We study the space complexity of the cutting planes proof system, in which the lines in a proof are integral linear inequalities. We measure the space used by a refutation as the number of linear inequalities that need to be kept on a blackboard while verifying it. We show that any unsatisfiable set of linear inequalities has a cutting planes refutation in space five. This is in contrast to the weaker resolution proof system, for which the analogous space measure has been well-studied and many optimal linear lower bounds are known.

Motivated by this result we consider a natural restriction of cutting planes, in which all coefficients have size bounded by a constant. We show that there is a CNF which requires super-constant space to refute in this system. The system nevertheless already has an exponential speed-up over resolution with respect to size, and we additionally show that it is stronger than resolution with respect to space, by constructing constant-space cutting planes proofs, with coefficients bounded by two, of the pigeonhole principle.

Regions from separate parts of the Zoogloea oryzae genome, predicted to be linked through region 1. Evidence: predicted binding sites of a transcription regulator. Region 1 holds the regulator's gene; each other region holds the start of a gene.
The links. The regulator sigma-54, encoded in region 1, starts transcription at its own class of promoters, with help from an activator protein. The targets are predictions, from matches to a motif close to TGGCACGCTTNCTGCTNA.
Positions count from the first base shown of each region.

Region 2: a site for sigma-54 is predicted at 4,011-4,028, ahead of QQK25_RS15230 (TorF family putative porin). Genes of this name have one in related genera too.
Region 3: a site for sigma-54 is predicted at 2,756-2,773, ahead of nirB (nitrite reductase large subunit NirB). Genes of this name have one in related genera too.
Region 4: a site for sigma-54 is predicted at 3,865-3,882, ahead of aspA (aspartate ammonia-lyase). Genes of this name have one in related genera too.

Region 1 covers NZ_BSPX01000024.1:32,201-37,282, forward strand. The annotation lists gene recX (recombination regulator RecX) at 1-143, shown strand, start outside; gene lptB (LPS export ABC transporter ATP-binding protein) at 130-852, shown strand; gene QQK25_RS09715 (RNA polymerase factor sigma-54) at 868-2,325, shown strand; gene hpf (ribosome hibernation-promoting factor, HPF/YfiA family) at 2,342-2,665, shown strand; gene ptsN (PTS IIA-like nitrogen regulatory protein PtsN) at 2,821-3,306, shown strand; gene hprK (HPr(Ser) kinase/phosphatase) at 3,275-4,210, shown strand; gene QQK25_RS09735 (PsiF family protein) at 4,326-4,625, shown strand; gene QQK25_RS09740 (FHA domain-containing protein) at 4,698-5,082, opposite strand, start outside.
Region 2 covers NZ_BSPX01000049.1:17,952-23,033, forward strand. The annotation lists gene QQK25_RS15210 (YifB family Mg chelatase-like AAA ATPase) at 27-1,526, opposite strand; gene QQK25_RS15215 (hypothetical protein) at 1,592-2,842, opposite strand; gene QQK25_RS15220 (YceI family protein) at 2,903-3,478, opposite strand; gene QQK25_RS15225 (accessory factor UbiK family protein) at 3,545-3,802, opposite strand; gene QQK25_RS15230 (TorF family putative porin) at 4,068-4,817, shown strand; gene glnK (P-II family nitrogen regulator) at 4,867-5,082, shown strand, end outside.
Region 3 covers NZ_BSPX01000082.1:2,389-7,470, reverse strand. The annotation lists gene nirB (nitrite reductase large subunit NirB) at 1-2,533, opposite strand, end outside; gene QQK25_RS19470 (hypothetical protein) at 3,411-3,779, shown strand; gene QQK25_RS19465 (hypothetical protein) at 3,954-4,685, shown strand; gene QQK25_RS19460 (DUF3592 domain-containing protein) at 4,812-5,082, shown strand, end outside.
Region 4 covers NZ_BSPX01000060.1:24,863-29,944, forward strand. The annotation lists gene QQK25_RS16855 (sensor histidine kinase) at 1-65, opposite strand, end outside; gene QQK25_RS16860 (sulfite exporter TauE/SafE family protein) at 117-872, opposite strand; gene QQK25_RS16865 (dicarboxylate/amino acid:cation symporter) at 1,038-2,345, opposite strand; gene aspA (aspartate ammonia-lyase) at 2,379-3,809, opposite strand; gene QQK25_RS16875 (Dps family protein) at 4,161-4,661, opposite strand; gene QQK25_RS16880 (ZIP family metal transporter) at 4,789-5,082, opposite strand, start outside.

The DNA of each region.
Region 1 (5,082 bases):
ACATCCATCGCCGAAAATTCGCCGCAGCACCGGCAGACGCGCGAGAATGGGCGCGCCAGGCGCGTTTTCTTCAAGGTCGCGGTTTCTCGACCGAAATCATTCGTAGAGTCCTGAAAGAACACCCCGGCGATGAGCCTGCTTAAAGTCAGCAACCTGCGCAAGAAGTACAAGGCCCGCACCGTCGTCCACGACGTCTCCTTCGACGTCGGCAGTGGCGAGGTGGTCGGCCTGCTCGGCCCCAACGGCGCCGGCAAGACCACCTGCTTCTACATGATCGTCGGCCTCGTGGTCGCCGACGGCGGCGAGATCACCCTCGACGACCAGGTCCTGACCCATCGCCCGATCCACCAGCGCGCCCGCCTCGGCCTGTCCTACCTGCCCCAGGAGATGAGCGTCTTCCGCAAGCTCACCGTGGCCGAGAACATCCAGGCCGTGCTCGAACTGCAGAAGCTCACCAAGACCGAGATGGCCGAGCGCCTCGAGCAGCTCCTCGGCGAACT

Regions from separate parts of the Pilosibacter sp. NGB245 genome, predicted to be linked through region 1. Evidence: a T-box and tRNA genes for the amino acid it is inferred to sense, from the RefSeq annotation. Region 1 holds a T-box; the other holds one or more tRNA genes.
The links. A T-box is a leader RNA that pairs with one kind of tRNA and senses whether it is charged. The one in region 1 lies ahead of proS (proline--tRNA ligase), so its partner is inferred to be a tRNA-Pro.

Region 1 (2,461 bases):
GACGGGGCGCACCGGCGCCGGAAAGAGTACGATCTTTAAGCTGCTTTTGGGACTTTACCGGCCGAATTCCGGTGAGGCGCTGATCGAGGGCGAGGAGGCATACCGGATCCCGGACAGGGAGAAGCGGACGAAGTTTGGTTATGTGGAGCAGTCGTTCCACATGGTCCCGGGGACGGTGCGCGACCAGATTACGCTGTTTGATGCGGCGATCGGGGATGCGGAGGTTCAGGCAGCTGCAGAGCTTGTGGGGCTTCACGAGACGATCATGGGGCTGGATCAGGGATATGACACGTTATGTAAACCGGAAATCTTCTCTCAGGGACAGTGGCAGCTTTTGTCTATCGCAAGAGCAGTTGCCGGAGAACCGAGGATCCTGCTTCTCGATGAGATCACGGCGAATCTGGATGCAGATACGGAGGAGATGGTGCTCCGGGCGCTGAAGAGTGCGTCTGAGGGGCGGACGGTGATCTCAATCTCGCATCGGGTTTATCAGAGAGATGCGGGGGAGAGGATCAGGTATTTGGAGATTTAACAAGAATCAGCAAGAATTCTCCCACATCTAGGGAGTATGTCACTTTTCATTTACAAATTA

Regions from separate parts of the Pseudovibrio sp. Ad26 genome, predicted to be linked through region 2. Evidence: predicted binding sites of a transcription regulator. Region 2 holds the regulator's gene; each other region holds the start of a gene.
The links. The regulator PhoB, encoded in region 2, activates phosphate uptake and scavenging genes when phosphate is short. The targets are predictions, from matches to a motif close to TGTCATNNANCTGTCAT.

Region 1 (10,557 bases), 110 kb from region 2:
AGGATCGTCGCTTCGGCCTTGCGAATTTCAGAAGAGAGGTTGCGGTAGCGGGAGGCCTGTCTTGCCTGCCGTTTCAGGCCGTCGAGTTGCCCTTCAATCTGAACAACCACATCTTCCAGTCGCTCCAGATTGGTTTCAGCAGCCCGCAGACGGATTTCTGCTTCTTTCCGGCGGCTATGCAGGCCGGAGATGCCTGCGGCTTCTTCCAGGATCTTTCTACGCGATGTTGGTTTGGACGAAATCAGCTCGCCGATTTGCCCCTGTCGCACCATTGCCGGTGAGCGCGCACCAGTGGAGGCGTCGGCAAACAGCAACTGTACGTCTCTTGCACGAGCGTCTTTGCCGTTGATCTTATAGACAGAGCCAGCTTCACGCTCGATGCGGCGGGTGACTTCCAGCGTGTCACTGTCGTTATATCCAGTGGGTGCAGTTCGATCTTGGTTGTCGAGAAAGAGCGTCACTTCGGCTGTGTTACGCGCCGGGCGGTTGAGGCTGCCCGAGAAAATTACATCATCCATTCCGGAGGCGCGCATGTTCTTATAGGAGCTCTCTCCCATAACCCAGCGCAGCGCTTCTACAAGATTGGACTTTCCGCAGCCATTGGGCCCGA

We also consider variable instance space for cutting planes, where we count the number of instances of variables on the blackboard, and total space, where we count the total number of symbols.